In March some members of the german Association "Arbeitskreis Historischer Schiffbau e.V." and of the german forum "Segelschiffsmodellbau" will meet for one day in Augsburg / Germany, in order to talk, show, look and chat. We expect appr. 50 modelers coming together with their models. So much...
As I know from the list of participants there will be the following members from SOS:
Now there are a few more pictures of the front two-level cargo hold. Several bulkheads are connected by bridges. Several rooms, for example for the sail maker and carpenter can be seen. The doors are moveable.
The front cargo space is ready, now I continue to build the gold at the rear. First a bulkhead is built again. Then I build the rear well shaft: This has lattice windows on each side at the bottom and doors on the upper floor that can also swing open. For this I had turned 2mm brass hinges. The thinner end picks up the door hinge, the thicker one pierces and picks up a thin brass rod for wall mounting.
Beams for the lower floor are set and a small bulkhead is placed at the very rear: I use a form gauge to do this and transfer the outlines to paper. With this paper template I can determine the exact shape. Then I glue the template onto wooden strips in order to saw it out exactly.
Here you can see inner frames from the middle area. I put burnished nails on them. I drill the holes. with the plate grinder I grind the heads of the nails, otherwise the nail diameter would be too big. Then I paint the frames with reddish shellac. I apply the shellac with a linen bag filled with cotton wool.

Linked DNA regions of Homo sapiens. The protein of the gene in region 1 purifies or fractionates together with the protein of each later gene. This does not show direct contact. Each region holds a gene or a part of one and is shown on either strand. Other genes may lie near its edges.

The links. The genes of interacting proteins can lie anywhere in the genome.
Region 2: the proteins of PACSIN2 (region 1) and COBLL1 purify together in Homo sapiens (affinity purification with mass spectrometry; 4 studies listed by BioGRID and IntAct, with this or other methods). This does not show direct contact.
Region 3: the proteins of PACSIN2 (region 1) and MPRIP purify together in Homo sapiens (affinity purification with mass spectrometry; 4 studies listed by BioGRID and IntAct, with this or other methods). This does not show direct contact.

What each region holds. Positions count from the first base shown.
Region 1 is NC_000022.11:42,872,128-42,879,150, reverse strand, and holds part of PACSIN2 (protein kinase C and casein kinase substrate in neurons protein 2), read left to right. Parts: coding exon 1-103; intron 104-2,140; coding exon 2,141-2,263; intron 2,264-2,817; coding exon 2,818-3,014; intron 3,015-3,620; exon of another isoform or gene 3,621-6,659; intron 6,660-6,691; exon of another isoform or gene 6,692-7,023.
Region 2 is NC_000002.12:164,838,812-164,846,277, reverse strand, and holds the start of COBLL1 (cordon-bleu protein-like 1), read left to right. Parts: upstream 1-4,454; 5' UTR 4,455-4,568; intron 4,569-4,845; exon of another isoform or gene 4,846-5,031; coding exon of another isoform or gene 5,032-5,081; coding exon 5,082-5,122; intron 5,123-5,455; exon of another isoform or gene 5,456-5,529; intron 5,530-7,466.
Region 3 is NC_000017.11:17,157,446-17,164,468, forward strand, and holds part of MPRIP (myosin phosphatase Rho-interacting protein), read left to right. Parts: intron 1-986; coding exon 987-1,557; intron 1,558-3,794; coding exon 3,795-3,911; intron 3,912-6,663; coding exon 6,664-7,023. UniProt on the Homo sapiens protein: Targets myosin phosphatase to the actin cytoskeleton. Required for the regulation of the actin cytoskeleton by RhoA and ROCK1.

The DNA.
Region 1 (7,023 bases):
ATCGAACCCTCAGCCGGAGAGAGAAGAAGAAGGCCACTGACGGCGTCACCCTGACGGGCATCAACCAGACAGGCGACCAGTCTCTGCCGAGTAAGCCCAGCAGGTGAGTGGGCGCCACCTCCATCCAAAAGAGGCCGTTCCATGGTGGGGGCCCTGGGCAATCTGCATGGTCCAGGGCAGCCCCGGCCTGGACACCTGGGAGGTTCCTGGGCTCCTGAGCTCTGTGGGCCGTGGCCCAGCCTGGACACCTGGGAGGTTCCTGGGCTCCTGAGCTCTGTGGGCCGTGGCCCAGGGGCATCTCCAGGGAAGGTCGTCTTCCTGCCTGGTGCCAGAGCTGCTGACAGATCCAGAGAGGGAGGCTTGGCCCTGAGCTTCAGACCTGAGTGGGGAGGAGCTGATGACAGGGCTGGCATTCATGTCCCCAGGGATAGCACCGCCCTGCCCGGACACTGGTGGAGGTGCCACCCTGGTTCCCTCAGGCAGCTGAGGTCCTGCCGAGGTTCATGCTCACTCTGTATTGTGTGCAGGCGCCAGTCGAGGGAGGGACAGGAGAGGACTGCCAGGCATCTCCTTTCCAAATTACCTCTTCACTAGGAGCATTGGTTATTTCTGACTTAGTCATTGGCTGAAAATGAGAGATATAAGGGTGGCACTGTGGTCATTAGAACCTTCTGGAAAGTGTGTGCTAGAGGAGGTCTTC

The building of the rear hold continues. A corridor leads from the middle area to the rear well shaft on the upper hold level. To the left and right of the aisle are rooms with sliding doors. They can be opened
I leave the floor on the starboard side partially open.
On a picture you can also see the black and silver tool. I use it to take the contours of the inside of the ship. I put it the contours on paper to build the deck planking. It allows me to make paper stencils of the deck and to finish parts of the deck outside the ship. This allows me to cut out recesses on the starboard side of the deck- planking.
The deck beams for the lower cannon deck are made of burnished brass supports. I solder three brass rods together with a small gas burner. The support is then placed in a wooden rail and then glued to the fuselage. To do this, I mill a groove in the wood. Nailing is difficult at the 1:48 scale, because there is little space to work in the fuselage. I start mass production for 30 deck beams with two supports each.
Within a week I continued to work on all deck beams on which the first cannon deck sits. Some floor planks (exactly 6 pairs) are thicker than the others and are recessed in all deck planks. I carved these recesses in 30 deck beams. To do this, I placed the deck beam on the plan and marked the recesses with a pencil. However, the plan only shows the cutouts on the starboard side. In order to draw the recesses on the port side, I turned the plan over to the blank side. Then I put a sheet of white paper under it. And the lines already shimmer through and I can also mark the cutouts for the port side.